Platelet-rich, arterial thrombi mediate tissue infarction in stroke, peripheral vascular disease, and myocardial infarction. During thrombus formation, platelets secrete their granule contents. The most abundant platelet granule, the alpha-granule, contains adhesion molecules, coagulation factors, and vasoactive factors that contribute to thrombus propagation. We have used a permeabilized platelet secretory model to define a role for SNARE proteins in membrane fusion events leading to platelet alpha-granule secretion. The mechanisms by which agonist-induced stimulation of the platelet results in SNARE protein-mediated membrane fusion, however, remain largely unknown. We have found that phosphatidylinositol (4,5)-bisphosphate synthesis is required for alpha-granule secretion. These studies demonstrated a role for type II phosphatidylinositol 5-phosphate 4-kinase in alpha-granule secretion. The synthetic pathway responsible for the synthesis of phosphatidylinositol (4,5)-bisphosphate required for alpha-granule secretion, however, is poorly characterized. Experiments described in Specific Aim 1 of this proposal will determine the relative contributions of type I phosphatidylinositol 4-phosphate 5-kinase and type II phosphatidylinositol 5-phosphate 4-kinase in platelet alpha-granule secretion. These studies will also determine whether type I phosphatidylinositol 5-phosphate 4-kinase serves as a downstream effector of protein kinase C during platelet alpha-granule secretion. Phosphatidylinositol (4,5)-bisphosphate mediates both remodeling of the platelet actin cytoskeleton and secretion of alpha-granules. Experiments described in Specific Aim 2 will determine whether the actin cytoskeleton mediates the effects of phosphatidylinositol (4,5)-bisphosphate in stimulating platelet alpha-granule secretion. Experiments described in Specific Aim 3 will define the role of the actin cytoskeleton in directing SNARE protein complex formation during alpha-granule secretion. These studies will define a critical activation pathway required for alpha-granule secretion and reveal interactions between the actin cytoskeleton and platelet secretory machinery that are important for platelet alpha-granule secretion.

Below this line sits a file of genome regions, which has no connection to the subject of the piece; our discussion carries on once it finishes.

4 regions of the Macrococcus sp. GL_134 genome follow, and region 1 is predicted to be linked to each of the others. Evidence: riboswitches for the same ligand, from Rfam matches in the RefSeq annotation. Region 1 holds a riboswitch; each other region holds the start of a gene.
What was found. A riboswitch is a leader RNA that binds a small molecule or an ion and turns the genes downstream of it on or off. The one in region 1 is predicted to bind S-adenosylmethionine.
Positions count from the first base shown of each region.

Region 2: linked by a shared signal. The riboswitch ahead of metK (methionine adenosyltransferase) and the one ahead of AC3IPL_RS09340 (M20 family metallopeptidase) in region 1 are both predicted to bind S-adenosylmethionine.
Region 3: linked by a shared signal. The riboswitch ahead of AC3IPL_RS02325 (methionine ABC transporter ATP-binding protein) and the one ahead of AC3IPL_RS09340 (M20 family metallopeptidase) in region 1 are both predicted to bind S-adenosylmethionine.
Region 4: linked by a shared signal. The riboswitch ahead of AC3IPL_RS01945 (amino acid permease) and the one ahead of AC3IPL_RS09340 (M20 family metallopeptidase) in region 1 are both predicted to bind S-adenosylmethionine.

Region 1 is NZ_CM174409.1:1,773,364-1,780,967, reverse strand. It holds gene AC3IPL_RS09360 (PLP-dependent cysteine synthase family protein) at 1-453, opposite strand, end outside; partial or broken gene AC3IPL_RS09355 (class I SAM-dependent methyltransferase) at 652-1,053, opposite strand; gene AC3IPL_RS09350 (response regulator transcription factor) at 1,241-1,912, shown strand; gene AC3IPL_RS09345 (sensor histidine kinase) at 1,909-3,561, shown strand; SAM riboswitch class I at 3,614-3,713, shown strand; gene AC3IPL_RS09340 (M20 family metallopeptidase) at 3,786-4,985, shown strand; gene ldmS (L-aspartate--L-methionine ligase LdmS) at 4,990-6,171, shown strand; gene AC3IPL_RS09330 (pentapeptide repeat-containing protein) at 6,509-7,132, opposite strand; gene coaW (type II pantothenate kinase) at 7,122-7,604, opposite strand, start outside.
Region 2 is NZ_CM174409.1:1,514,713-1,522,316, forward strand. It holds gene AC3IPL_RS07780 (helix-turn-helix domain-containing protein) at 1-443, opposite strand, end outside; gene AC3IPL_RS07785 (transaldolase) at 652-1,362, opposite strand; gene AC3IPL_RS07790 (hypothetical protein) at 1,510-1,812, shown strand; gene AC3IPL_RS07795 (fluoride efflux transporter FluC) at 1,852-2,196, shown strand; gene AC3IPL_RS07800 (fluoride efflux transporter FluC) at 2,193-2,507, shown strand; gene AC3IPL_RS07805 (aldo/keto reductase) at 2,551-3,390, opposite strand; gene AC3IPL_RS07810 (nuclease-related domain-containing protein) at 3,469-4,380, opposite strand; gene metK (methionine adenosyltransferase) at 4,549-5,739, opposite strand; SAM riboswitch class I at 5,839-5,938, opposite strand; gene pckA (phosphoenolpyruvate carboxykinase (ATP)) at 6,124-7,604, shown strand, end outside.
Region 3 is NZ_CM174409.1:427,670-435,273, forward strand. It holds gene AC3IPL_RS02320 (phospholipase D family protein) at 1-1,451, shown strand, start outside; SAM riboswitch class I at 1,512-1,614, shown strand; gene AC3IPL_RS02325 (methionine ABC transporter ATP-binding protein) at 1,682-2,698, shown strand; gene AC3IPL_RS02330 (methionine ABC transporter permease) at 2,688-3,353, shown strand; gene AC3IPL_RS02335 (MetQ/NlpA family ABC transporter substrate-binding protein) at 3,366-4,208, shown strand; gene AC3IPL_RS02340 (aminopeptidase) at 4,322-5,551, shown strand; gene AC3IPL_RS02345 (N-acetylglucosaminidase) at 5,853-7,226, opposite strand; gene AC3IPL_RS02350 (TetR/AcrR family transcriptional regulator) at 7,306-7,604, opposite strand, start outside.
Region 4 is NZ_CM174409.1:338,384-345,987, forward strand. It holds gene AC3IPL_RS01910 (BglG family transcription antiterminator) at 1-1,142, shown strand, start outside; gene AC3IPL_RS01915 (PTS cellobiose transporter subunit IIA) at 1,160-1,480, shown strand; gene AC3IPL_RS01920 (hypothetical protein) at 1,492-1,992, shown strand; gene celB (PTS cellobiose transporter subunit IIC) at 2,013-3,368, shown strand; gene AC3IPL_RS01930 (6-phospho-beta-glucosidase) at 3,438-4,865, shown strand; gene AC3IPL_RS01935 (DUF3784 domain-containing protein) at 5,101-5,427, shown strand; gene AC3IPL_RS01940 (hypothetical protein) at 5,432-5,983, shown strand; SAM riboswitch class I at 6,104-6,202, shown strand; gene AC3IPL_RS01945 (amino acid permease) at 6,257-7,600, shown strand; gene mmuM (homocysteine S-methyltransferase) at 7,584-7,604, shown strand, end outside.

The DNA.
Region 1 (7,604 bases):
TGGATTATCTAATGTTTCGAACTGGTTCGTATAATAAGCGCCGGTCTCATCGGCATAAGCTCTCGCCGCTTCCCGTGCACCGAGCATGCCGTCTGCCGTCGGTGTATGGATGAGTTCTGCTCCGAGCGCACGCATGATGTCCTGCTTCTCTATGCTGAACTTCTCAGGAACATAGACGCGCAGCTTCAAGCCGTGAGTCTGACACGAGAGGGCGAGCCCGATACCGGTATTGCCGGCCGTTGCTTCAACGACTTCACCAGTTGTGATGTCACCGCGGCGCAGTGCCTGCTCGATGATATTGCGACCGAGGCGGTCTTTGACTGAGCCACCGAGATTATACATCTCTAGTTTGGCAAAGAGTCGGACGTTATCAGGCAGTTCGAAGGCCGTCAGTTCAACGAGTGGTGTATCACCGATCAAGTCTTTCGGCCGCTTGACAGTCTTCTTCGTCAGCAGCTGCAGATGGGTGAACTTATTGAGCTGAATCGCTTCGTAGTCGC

National Institute of Health (NIH)
National Heart, Lung, and Blood Institute (NHLBI)
Research Project (R01)
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Hemostasis and Thrombosis Study Section (HT)
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Sarkar, Rita
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Beth Israel Deaconess Medical Center
United States
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Flaumenhaft, Robert (2015) A new story ARC for ?-granule formation. Blood 126:123-4
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